What causes fibromyalgia?
Fibro can attack at any moment. Symptoms usually appear after a traumatic physical event, such as a car accident, surgery, even disease. Flu viruses, herpes simplex, the Epstein-Barr virus and hepatitis B and C may lead to the outbreak of fibromyalgia.
Psychological or emotional stress such as abuse, the loss of a parent or going to war can also set off the illness. A recent investigation in Finland found that being exposed to family trauma such as alcohol and economic obstacles, persistent illness and depression or divorce while growing up was associated with a diagnosis of fibromyalgia later in time.
There’s even a relationship between sleep disorders and fibromyalgia. An investigation in Norway found that women older than 45 with persistent sleep issues had five times the risk of developing fibromyalgia than sound sleepers.
If you have other arthritis-linked conditions such as rheumatoid arthritis, osteoarthritis or lupus, your risk of having fibromyalgia is greater. There’s also a familial link, so if your mom has fibromyalgia, you’re more prone to contract the illness.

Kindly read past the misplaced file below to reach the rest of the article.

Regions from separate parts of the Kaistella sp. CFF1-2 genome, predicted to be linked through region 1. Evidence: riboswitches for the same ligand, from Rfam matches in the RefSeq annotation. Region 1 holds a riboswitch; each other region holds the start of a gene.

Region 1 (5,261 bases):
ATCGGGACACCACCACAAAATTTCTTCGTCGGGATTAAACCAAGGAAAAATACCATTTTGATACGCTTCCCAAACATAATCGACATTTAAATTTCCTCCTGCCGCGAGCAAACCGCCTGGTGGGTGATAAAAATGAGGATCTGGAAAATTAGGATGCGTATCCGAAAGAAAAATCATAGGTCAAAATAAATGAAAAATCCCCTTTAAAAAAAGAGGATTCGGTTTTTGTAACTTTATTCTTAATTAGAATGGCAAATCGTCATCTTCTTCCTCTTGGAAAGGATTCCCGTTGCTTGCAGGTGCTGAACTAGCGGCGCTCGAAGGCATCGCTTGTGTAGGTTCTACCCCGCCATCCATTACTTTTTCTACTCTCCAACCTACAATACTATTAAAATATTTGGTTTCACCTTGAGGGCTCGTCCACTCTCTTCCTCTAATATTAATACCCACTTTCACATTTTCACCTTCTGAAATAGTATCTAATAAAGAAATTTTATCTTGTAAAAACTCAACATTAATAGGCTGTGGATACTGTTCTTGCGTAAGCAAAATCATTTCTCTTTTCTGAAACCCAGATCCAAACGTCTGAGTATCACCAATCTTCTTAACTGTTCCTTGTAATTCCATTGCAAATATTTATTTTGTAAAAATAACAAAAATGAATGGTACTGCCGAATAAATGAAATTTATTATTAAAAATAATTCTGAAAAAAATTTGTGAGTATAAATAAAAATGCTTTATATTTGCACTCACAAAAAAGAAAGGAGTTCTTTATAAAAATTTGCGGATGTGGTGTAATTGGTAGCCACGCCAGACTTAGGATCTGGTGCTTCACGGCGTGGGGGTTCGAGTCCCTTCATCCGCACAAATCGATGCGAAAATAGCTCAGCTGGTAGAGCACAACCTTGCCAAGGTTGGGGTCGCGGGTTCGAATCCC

Other conditions such as irritable bowel syndrome, painful bladder syndrome, anxiety, depression and temporomandibular joint disorder (or TMJ) usually work hand in hand with fibromyalgia, as do several sleep complications such as restless leg syndrome and sleep apnea.
Now, scientists conclude that the attack of nerve pain that exists in fibromyalgia may indeed change the brain. Some suggest that transformation could be linked to unusual levels of specific chemicals in the brain (like serotonin), or perhaps how blood circulates through the brain.
A research conducted last year discovered that spinal fluid and plasma from individuals with fibromyalgia contained considerably higher levels of inflammatory chemicals, which could produce swelling and pain.
Experts are likewise looking into the relationship between damaged peripheral nerves — the small nerves of the body outside the brain and spinal cord — and the chronic pain of fibromyalgia.
One investigation identified “withered or sparse nerve endings” in individuals with fibromyalgia, and two others found “small-fiber” nerve damage in those with the condition.
Regardless of the origin, the result is that the central nervous system changes the way it processes pain messages throughout the body. Then, the idea goes, the pain receptors in the body produce a type of “pain memory,” making them oversensitive and over-reactive to any amount of pain.
“As time moved on, I also described the pain as a sort of toxin or acid passing through my veins,” Matallana said. “It is almost like you are gradually being depleted of anything in you that would give you the courage to get better and help the pain go away.”
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